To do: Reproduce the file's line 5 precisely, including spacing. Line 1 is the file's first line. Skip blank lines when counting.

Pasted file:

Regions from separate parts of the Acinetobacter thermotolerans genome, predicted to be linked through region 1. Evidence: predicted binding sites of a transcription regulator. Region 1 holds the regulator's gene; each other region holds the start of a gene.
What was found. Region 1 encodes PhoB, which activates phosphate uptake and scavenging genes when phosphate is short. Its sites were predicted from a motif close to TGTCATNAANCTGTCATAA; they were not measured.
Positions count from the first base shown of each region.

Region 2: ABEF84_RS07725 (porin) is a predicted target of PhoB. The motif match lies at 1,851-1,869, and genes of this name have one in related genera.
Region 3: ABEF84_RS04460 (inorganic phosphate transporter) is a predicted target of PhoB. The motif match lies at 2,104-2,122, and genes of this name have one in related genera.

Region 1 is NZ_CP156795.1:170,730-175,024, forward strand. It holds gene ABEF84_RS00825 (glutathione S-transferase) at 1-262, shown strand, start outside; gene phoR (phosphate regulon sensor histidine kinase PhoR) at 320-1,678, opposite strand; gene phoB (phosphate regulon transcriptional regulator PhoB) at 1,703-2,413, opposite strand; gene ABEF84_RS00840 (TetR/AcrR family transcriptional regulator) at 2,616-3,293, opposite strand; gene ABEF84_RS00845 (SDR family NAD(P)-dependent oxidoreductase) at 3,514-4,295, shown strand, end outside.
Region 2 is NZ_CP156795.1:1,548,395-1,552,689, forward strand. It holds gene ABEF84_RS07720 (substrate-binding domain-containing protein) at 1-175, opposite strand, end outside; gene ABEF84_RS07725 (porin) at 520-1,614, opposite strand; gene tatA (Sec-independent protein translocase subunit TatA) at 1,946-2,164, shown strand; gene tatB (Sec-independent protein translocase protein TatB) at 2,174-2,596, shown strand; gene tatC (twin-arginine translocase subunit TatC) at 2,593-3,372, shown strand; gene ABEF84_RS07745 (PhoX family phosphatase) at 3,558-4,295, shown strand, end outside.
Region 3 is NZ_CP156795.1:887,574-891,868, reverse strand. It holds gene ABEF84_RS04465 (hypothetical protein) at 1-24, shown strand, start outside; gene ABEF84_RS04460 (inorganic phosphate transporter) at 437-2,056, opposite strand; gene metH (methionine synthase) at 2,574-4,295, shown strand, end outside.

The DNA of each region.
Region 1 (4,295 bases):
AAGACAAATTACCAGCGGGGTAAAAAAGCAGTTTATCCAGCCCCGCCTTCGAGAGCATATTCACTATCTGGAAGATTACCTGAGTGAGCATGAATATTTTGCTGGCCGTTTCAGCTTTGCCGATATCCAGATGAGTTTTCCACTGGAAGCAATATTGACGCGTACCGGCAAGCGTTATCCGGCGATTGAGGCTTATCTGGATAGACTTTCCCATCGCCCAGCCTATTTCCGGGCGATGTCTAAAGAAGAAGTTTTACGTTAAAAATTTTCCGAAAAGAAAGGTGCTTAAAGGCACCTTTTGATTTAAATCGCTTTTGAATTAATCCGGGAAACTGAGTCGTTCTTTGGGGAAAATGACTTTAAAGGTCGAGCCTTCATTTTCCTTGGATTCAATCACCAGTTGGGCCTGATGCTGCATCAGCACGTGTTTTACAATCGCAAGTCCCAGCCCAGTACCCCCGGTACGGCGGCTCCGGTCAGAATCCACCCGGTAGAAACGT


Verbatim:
Region 3: ABEF84_RS04460 (inorganic phosphate transporter) is a predicted target of PhoB. The motif match lies at 2,104-2,122, and genes of this name have one in related genera.